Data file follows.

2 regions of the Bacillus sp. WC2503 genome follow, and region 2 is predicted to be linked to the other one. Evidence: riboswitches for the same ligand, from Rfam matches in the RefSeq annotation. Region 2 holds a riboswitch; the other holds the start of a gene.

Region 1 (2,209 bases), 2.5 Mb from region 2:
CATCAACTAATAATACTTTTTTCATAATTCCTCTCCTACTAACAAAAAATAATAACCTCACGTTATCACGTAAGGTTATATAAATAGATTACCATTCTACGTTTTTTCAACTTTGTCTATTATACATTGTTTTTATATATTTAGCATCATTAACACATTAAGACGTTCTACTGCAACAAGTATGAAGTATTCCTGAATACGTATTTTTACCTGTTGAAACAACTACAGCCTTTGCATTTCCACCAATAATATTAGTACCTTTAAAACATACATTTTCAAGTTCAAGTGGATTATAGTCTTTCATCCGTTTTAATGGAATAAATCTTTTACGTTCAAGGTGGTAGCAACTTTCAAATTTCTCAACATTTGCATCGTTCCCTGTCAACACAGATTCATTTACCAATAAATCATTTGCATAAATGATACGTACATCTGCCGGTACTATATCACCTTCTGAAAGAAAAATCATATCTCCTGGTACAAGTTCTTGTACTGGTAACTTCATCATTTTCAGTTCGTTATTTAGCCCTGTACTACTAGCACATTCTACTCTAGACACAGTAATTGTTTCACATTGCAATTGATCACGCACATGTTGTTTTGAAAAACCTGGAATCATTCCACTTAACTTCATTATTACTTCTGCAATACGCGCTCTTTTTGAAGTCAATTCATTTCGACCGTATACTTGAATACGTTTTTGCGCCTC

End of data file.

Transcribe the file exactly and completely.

2 regions of the Bacillus sp. WC2503 genome follow, and region 2 is predicted to be linked to the other one. Evidence: riboswitches for the same ligand, from Rfam matches in the RefSeq annotation. Region 2 holds a riboswitch; the other holds the start of a gene.

Region 1 (2,209 bases), 2.5 Mb from region 2:
CATCAACTAATAATACTTTTTTCATAATTCCTCTCCTACTAACAAAAAATAATAACCTCACGTTATCACGTAAGGTTATATAAATAGATTACCATTCTACGTTTTTTCAACTTTGTCTATTATACATTGTTTTTATATATTTAGCATCATTAACACATTAAGACGTTCTACTGCAACAAGTATGAAGTATTCCTGAATACGTATTTTTACCTGTTGAAACAACTACAGCCTTTGCATTTCCACCAATAATATTAGTACCTTTAAAACATACATTTTCAAGTTCAAGTGGATTATAGTCTTTCATCCGTTTTAATGGAATAAATCTTTTACGTTCAAGGTGGTAGCAACTTTCAAATTTCTCAACATTTGCATCGTTCCCTGTCAACACAGATTCATTTACCAATAAATCATTTGCATAAATGATACGTACATCTGCCGGTACTATATCACCTTCTGAAAGAAAAATCATATCTCCTGGTACAAGTTCTTGTACTGGTAACTTCATCATTTTCAGTTCGTTATTTAGCCCTGTACTACTAGCACATTCTACTCTAGACACAGTAATTGTTTCACATTGCAATTGATCACGCACATGTTGTTTTGAAAAACCTGGAATCATTCCACTTAACTTCATTATTACTTCTGCAATACGCGCTCTTTTTGAAGTCAATTCATTTCGACCGTATACTTGAATACGTTTTTGCGCCTC